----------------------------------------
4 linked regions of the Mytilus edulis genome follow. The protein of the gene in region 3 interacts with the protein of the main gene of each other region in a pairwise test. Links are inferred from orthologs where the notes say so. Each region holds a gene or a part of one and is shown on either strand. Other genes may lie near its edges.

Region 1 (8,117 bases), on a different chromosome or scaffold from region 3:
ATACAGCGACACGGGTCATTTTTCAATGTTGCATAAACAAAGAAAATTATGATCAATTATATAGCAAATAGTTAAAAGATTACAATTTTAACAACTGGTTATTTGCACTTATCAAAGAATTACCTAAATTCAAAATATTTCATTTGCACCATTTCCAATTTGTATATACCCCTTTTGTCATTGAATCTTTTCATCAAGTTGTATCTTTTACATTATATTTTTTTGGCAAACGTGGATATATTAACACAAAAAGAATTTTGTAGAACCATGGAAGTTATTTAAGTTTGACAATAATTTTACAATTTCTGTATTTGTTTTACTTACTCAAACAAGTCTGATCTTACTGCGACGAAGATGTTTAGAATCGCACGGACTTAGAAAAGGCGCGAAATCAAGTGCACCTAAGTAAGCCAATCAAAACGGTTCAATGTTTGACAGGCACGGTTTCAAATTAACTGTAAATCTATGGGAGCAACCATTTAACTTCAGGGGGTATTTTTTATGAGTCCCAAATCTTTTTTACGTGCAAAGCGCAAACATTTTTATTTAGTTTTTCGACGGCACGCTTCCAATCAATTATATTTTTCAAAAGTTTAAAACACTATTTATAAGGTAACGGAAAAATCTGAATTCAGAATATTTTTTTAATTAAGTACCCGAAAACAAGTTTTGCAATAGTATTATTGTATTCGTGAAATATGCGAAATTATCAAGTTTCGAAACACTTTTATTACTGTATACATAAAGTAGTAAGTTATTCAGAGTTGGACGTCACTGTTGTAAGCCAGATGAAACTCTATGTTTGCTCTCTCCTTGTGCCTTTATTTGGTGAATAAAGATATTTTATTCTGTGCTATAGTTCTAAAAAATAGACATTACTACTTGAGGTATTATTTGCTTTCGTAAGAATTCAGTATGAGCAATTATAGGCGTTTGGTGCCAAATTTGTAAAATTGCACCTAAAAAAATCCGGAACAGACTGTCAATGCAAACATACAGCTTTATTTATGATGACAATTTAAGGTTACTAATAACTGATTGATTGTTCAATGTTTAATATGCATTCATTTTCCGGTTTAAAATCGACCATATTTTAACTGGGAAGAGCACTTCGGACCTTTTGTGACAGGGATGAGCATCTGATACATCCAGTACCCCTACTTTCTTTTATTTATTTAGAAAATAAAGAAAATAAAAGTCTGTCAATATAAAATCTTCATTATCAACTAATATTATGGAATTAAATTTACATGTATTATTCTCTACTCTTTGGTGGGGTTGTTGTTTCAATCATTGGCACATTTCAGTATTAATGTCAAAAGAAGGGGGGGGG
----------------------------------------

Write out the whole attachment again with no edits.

4 linked regions of the Mytilus edulis genome follow. The protein of the gene in region 3 interacts with the protein of the main gene of each other region in a pairwise test. Links are inferred from orthologs where the notes say so. Each region holds a gene or a part of one and is shown on either strand. Other genes may lie near its edges.

Region 1 (8,117 bases), on a different chromosome or scaffold from region 3:
ATACAGCGACACGGGTCATTTTTCAATGTTGCATAAACAAAGAAAATTATGATCAATTATATAGCAAATAGTTAAAAGATTACAATTTTAACAACTGGTTATTTGCACTTATCAAAGAATTACCTAAATTCAAAATATTTCATTTGCACCATTTCCAATTTGTATATACCCCTTTTGTCATTGAATCTTTTCATCAAGTTGTATCTTTTACATTATATTTTTTTGGCAAACGTGGATATATTAACACAAAAAGAATTTTGTAGAACCATGGAAGTTATTTAAGTTTGACAATAATTTTACAATTTCTGTATTTGTTTTACTTACTCAAACAAGTCTGATCTTACTGCGACGAAGATGTTTAGAATCGCACGGACTTAGAAAAGGCGCGAAATCAAGTGCACCTAAGTAAGCCAATCAAAACGGTTCAATGTTTGACAGGCACGGTTTCAAATTAACTGTAAATCTATGGGAGCAACCATTTAACTTCAGGGGGTATTTTTTATGAGTCCCAAATCTTTTTTACGTGCAAAGCGCAAACATTTTTATTTAGTTTTTCGACGGCACGCTTCCAATCAATTATATTTTTCAAAAGTTTAAAACACTATTTATAAGGTAACGGAAAAATCTGAATTCAGAATATTTTTTTAATTAAGTACCCGAAAACAAGTTTTGCAATAGTATTATTGTATTCGTGAAATATGCGAAATTATCAAGTTTCGAAACACTTTTATTACTGTATACATAAAGTAGTAAGTTATTCAGAGTTGGACGTCACTGTTGTAAGCCAGATGAAACTCTATGTTTGCTCTCTCCTTGTGCCTTTATTTGGTGAATAAAGATATTTTATTCTGTGCTATAGTTCTAAAAAATAGACATTACTACTTGAGGTATTATTTGCTTTCGTAAGAATTCAGTATGAGCAATTATAGGCGTTTGGTGCCAAATTTGTAAAATTGCACCTAAAAAAATCCGGAACAGACTGTCAATGCAAACATACAGCTTTATTTATGATGACAATTTAAGGTTACTAATAACTGATTGATTGTTCAATGTTTAATATGCATTCATTTTCCGGTTTAAAATCGACCATATTTTAACTGGGAAGAGCACTTCGGACCTTTTGTGACAGGGATGAGCATCTGATACATCCAGTACCCCTACTTTCTTTTATTTATTTAGAAAATAAAGAAAATAAAAGTCTGTCAATATAAAATCTTCATTATCAACTAATATTATGGAATTAAATTTACATGTATTATTCTCTACTCTTTGGTGGGGTTGTTGTTTCAATCATTGGCACATTTCAGTATTAATGTCAAAAGAAGGGGGGGGG